What do I do now? All citrus blooming or buds

kumquat1March 20, 2012

Trees are a good size. Look healthy. I want to have as much fruit as possible. For example, lots of blooms on our satsuma tree (which bore 3 satsumas last year). Should I water deeply twice a week, or once a week? light fertilize now? All the trees are putting out new leaves at branch tips. What is the routine to follow now? All my citrus trees are in ground.

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How old are they?

Don't fertilize them while they are blooming, don't spray anything with pesticides on them since the pollinators will be working on them. Once a week watering is probably fine if they have been in the ground a while and are established. Might even be too much water if they have been established already. I know everywhere is different, and here in south Texas the water table in the ground is pretty high so anything that can put out deep roots is fine for the most part.

Anyway, I'm in the same zone as you, either 9 or 10 and our twelve newer citrus trees have been in the ground about 3 years but we only water maybe once a month, even in the heat of summer and they have been thriving.

    Bookmark   March 20, 2012 at 11:20AM
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hoosierquilt USDA 10A Sunset 23 Vista CA(10b Sunset 23)

Watering will be up to how warm your days are and how much rain you get, kumquat. Check your soil, and if it is starting the dry out, water well. Not deeply, just well enough to soak the top 18 to 24 inches (deep watering citrus has gone by the wayside, it is not necessary and a waste of water.) That might be once a week, twice a week, once every 2 weeks, impossible to say since I don't know how much rain you're getting or how warm your area is. And, your satsuma will naturally drop excess blossoms as well as excess set fruit. If you end up, however, with a lot of fruit set past the ball bearing/marble size, you can thin some if your tree is very tiny, and you fear the branches breaking. You should be fertilizing (actually, you should apply fertilizer before blossom set), and then every 2 to 3 months through about Sept. You should be following your citrus growing recommendations for your area. Check out your local Cooperative Extension office's recommendations for growing citrus in your area. Or, contact your local Master Gardener's group.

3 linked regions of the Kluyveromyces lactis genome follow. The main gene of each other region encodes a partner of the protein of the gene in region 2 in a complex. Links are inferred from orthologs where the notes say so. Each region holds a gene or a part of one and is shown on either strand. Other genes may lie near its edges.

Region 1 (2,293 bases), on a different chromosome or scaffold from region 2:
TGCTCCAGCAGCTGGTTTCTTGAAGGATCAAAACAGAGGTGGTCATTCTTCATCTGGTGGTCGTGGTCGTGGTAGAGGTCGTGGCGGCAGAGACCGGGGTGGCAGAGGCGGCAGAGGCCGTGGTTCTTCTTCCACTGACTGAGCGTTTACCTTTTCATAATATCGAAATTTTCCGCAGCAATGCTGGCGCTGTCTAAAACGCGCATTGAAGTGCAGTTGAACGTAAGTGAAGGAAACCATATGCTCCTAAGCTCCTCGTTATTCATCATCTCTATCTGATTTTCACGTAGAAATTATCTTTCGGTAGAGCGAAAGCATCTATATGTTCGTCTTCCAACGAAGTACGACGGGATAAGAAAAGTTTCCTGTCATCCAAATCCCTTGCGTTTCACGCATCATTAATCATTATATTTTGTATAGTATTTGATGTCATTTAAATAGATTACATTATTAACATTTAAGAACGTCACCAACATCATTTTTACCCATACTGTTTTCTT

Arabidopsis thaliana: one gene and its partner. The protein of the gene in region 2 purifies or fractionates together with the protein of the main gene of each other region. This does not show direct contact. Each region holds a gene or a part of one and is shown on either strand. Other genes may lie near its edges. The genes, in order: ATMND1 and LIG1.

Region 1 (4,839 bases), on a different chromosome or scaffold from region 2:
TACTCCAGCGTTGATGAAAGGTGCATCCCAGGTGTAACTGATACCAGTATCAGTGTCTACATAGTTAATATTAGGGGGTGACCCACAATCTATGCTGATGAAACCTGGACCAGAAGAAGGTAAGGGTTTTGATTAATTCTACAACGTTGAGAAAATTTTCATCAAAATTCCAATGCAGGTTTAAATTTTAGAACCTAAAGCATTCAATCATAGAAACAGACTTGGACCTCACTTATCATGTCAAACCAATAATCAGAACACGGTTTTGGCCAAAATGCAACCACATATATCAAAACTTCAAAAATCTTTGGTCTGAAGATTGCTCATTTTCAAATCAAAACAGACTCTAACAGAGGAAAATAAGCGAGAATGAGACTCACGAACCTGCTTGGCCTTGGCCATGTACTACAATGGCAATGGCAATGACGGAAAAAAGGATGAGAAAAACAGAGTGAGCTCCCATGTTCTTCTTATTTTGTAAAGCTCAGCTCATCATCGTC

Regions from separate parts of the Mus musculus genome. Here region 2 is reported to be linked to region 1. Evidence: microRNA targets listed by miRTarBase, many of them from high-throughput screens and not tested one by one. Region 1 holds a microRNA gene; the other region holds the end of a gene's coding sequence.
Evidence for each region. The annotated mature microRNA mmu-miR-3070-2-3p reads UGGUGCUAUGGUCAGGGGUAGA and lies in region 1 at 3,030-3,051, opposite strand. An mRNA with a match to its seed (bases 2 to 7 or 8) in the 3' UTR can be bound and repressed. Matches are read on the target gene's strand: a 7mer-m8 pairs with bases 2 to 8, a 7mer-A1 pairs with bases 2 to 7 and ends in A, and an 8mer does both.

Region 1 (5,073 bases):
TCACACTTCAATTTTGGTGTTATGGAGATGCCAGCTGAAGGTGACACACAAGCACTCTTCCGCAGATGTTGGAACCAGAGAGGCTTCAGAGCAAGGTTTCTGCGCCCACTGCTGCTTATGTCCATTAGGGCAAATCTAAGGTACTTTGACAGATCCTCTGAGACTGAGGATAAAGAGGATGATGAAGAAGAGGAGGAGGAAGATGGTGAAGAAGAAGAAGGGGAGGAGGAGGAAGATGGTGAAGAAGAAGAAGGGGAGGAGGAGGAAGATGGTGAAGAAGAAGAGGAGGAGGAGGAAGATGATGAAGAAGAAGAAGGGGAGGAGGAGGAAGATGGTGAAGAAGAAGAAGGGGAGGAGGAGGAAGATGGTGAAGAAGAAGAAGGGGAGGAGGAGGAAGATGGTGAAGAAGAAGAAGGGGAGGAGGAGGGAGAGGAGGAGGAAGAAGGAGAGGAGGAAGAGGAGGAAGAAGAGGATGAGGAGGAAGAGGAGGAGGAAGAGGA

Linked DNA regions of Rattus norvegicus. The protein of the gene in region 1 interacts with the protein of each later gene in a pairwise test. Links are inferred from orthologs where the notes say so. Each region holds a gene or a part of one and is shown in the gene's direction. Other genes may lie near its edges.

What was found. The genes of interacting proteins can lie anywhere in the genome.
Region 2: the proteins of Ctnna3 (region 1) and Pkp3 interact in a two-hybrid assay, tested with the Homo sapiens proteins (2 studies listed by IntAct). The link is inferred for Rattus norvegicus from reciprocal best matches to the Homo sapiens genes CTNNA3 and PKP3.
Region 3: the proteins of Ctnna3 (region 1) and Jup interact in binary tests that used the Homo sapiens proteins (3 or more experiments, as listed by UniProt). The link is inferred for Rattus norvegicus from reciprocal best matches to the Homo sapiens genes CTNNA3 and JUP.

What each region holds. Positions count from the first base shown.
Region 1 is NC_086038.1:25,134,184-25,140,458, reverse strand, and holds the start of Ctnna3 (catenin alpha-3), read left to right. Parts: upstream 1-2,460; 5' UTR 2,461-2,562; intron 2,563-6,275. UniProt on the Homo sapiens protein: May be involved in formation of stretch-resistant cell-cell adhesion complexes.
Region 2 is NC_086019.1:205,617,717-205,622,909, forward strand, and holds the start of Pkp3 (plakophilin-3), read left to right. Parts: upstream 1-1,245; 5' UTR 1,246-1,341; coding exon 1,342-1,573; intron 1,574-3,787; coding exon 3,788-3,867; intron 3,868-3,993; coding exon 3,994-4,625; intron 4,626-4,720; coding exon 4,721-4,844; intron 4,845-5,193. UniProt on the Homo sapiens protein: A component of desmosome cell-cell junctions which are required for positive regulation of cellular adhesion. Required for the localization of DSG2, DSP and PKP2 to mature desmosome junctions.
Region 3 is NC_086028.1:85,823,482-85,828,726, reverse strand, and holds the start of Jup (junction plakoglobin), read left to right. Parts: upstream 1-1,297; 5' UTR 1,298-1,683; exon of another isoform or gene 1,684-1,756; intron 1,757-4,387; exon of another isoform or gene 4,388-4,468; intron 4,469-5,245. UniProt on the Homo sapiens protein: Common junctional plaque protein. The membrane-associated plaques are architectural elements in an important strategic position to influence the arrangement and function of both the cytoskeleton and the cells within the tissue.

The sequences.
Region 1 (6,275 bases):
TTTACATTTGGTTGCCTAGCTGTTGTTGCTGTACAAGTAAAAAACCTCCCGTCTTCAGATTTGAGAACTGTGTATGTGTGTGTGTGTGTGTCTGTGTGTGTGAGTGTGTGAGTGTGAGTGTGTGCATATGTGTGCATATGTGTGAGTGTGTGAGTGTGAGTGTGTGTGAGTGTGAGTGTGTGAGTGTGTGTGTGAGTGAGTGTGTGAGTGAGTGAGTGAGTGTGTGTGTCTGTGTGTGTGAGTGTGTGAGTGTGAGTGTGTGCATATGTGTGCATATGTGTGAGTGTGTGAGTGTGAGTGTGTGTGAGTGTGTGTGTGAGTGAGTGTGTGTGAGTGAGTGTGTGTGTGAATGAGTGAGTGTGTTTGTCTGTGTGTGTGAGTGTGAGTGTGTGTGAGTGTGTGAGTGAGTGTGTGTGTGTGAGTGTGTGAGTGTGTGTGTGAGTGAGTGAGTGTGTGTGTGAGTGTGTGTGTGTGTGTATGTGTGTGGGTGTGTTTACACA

Patty S.

Here is a link that might be useful: University of Florida Cooperative Extension: Growing Dooryard Citrus

    Bookmark   March 20, 2012 at 11:27AM
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Andrew Scott

Hi Patty,
Thanks for addressing the fert qusetion. I always feed pretty much non stop from spring thru fall. I like the idea of "weekly weakly", and for me, it works pretty well. i know what works for one person doesn't always work for another. Time to go fertilize my Oro Blanco grapefruit now!


    Bookmark   March 20, 2012 at 12:36PM
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If your trees are blooming and also putting out growth, it probably means they are adequately fertilized. If they are a bit overfed, they tend to put masses of blooms and almost no growth until later; if they are underfed, they will produce fewer blooms and little if any growth. All my inground citrus get fertilized beginning of January, May, and September; they are in Guatemala, you might want to delay the January application if you are in a frost zone.

    Bookmark   March 20, 2012 at 5:47PM
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Thanks, much, all!

    Bookmark   March 20, 2012 at 8:22PM
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Our ground is acid sand that slopes slightly down to a bayou. When it rains an inch, just the top inch of soil gets damp, it all runs off. Never have seen an actual puddle on our place. I usually dig "dams" around any plantings, so I can give a good watering when needed.

    Bookmark   March 21, 2012 at 8:38AM
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